Next day, a Blackie showed up, at the fishing hole. It wandered off after I fired a shot. Looking back, I probably wasn't as concerned as I should have been.

                    Smitty of the North
                    Walk Slow, and Drink a Lotta Water.
                    Has it ever occurred to you, that Nothing ever occurs to God? Adrien Rodgers.
                    You can't out-give God.

                    Comment


                    • #11
                      I have never had a bear bother me at night in a tent. I also never liked those little back pack tents and preferred a tarp. Always felt like I was the main ingredient in a sub sandwich in those little tents. I also was not a sheep hunter, but did love spring bear hunts for griz in the interior. Next to a cabin a floorless wall tent is my preference as they are easy to get out of and can be down right comfortable with stove and cots.

                      I would light one of those 8 hour candles and put it in an aluminum pie pan. When the LED lanterns showed up I often hung a remote controlled LED lantern out side, as well as inside the tent. That gave me light in the tent and out side, which my wife and girls liked, me too. But, like I said, I am not aware of any bear visitors in camp, but know they passed with in 50 yards by their scat and tracks.

                      A friend was in their moose cam in the Alphabet Hills back in the 70's when him and a couple of others hear a griz coming, he said it was snorting and grunting and brushed up against the side of the tent by him and just kept going off into the night. He didn't fall back to sleep that night. Another friend was on the Koyukuk and they were sleeping on the 26' boat, the next morning there were griz tracks going right by a moose head laying on the beach by the boat. From the sign he thinks the bear never stopped to mess with the head. Bears are strange critters at times.

                      Another guy I worked with in the early 90's flew across Cook Inlet to hunt caribou. He showed me a picture of a bear laying part way in the door of his little sub sandwich tent. He said he heard it and when he looked out of his tent the bear saw him and quickly came towards him. He got to the back of his tiny tent and dropped the sow as she entered the door way with one shot from his 7mm Rem. Mag. For good measure he shot it again and then took a deep breath and crawled over the top of it and took the picture he showed me. Dang!

                      I suspect many of us have had bears with in close proximity to our camps at night, but never knew they were there. I also suspect most bears that never had much exposure to people clear out as soon as they get our scent and I have watched grizzlies do this when I was certain they never saw us.

                      Having and aggressive bear in camp at night would be a scary deal. Keep the light on for them if ya can!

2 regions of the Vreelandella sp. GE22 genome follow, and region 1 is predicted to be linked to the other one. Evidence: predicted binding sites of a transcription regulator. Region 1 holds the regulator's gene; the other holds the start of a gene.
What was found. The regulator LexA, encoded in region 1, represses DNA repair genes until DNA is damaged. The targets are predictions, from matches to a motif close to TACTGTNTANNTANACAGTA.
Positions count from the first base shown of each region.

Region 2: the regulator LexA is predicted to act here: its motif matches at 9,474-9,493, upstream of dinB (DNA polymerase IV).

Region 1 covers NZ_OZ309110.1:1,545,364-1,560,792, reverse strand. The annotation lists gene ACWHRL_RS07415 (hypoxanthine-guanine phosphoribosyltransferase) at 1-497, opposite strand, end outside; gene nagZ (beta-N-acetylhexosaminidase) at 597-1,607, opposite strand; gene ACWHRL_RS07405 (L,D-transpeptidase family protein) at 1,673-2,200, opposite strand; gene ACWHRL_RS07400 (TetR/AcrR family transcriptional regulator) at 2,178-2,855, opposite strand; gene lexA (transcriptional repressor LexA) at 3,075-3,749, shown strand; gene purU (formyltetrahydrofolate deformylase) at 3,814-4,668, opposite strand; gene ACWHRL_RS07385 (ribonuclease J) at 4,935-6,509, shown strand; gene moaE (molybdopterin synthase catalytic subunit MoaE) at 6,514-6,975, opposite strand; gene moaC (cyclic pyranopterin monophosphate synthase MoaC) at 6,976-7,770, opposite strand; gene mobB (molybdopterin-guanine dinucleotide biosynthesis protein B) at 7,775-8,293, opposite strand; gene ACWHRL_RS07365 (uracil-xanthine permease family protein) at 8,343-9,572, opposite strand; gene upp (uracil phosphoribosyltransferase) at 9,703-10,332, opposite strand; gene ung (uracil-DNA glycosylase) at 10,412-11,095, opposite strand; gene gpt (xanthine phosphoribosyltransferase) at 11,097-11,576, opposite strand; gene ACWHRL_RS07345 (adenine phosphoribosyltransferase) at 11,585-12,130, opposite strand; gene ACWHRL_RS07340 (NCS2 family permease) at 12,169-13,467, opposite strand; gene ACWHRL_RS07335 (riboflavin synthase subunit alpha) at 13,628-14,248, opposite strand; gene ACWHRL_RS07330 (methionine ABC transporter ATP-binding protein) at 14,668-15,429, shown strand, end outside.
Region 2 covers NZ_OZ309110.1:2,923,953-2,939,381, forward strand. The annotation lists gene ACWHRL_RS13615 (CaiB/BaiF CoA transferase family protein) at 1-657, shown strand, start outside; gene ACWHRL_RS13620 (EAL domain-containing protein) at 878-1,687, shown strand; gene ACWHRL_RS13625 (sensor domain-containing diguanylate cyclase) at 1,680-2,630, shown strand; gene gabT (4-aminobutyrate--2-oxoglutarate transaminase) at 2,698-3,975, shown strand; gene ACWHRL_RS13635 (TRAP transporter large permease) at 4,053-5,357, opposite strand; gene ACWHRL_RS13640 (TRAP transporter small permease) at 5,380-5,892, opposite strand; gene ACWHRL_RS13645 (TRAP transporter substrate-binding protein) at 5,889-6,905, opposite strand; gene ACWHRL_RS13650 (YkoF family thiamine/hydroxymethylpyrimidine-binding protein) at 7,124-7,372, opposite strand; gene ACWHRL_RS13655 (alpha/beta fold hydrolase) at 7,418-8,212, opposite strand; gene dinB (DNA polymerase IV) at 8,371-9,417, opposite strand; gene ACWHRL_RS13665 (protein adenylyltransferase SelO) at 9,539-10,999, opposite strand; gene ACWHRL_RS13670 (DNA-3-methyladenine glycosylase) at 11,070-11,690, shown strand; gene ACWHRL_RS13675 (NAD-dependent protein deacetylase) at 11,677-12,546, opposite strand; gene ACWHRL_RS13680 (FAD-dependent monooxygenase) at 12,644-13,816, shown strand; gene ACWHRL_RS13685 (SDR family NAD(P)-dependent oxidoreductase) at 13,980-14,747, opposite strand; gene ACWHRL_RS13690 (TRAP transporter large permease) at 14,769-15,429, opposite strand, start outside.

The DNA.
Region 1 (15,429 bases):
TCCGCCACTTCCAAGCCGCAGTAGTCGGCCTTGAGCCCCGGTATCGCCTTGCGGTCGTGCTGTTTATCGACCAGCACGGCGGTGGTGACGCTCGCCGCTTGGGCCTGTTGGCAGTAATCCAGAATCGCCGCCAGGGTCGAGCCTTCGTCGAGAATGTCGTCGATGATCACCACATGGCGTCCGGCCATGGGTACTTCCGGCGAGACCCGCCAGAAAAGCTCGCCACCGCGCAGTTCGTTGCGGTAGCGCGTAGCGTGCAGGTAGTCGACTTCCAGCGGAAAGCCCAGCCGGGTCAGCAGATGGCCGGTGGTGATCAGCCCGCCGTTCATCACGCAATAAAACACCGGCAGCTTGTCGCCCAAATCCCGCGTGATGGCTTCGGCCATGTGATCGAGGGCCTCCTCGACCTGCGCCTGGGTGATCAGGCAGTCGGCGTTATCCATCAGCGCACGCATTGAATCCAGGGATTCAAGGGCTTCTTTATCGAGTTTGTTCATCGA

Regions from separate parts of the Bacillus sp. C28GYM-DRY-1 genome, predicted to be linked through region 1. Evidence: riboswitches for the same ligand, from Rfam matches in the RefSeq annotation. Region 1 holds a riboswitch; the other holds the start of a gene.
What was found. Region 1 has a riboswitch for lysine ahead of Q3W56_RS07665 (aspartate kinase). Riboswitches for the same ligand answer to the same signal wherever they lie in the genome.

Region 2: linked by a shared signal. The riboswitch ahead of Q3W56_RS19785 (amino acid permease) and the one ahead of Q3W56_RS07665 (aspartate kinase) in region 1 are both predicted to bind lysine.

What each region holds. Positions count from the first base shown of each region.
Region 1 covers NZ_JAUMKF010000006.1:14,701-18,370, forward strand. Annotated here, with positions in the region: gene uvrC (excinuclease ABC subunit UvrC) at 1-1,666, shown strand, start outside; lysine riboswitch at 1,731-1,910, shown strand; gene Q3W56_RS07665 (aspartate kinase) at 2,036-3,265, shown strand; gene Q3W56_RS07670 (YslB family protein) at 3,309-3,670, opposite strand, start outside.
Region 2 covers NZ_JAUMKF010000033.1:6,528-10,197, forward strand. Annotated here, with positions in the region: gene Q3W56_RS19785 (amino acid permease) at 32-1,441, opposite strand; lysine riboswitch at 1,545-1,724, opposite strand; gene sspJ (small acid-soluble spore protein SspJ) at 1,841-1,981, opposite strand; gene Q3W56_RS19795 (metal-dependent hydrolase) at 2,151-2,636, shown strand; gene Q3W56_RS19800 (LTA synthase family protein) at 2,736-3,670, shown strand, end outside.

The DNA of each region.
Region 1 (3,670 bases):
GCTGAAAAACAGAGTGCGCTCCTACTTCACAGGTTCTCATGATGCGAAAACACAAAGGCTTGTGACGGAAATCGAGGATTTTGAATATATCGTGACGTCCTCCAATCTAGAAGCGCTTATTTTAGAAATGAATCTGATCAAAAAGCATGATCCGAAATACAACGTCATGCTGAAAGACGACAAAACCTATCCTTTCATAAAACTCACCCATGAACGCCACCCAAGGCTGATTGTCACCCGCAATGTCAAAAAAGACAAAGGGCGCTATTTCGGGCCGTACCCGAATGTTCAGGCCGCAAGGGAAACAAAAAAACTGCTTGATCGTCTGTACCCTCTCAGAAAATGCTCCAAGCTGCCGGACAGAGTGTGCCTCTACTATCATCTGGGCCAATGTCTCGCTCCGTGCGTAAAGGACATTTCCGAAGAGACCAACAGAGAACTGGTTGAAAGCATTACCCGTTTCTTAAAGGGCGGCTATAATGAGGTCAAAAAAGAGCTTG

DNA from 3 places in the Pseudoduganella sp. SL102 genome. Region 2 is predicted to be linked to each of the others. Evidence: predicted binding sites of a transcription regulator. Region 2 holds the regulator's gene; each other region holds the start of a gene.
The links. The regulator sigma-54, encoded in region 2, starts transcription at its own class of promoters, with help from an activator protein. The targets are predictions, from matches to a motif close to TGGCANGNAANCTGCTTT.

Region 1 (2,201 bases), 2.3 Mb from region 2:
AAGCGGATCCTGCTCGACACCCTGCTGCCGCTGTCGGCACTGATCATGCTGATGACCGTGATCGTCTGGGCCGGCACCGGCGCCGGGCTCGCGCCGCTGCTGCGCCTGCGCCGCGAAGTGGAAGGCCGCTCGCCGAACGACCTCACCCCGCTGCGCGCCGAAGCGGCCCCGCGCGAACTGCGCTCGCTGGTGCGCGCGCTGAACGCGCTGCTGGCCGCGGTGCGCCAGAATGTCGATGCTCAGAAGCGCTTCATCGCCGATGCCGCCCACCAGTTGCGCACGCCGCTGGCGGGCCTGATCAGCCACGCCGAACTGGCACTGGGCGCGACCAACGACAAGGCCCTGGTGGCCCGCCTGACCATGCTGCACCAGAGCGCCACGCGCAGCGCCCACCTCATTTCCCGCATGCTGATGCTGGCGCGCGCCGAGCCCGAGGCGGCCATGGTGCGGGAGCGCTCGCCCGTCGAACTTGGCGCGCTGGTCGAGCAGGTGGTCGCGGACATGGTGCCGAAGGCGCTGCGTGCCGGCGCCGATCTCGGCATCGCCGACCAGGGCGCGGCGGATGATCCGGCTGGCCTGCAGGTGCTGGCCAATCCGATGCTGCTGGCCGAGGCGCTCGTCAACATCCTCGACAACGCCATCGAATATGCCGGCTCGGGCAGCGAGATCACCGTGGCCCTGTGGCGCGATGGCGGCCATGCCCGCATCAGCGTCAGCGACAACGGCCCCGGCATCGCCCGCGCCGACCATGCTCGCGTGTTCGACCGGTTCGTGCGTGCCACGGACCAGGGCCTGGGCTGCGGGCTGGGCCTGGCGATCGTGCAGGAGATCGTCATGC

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                      • #12
                        Always have been told mothballs thrown around would keep them away. I use them, never had a bear in camp but maybe there wern't any bears. Also do all business scraps way far away from camp and food way far away. When possible I like a fire, it just seems more like a wilderness hunt and provides a warmer more friendly atmosphere for story telling. I sleep well with my 500 Smith

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                        • #13
                          Many's the time I camped under a tarp. Or, some visquine, because its lighter to pack. I would make a leanto, and have the fire out front. That's for the woods, mostly. I've used pup tents, in a storm, all kinds of tents. I like tents.

                          I agree, that I don't wanna be stuck in one, esp a little one if a bear visits. With a leanto, you have room to move. You can hang a light, or build up a fire and see whats goin on.

                          I'm pretty sure that a fire offers some animal deterrent. I've less confidence in a light. Mothballs deter me, I dunno about bears.

                          Thanks

                          Smitty of the North
                          Walk Slow, and Drink a Lotta Water.
                          Has it ever occurred to you, that Nothing ever occurs to God? Adrien Rodgers.
                          You can't out-give God.

                          Comment


                          • #14
                            If you're concerned about a few bears in camp at night, I'd suggest setting a strong electric fence up around camp... and storing foods >100 yards away in a location that is easily accessible to the bears.

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                            • #15
                              Originally posted by Wet eNuf View Post
                              If you're concerned about a few bears in camp at night, I'd suggest setting a strong electric fence up around camp... and storing foods >100 yards away in a location that is easily accessible to the bears.
                              I'm not giving my food or game to the bears. They're gonna have to come take it. And suffer the consequences.
                              Hunt Ethically. Respect the Environment.

                              Comment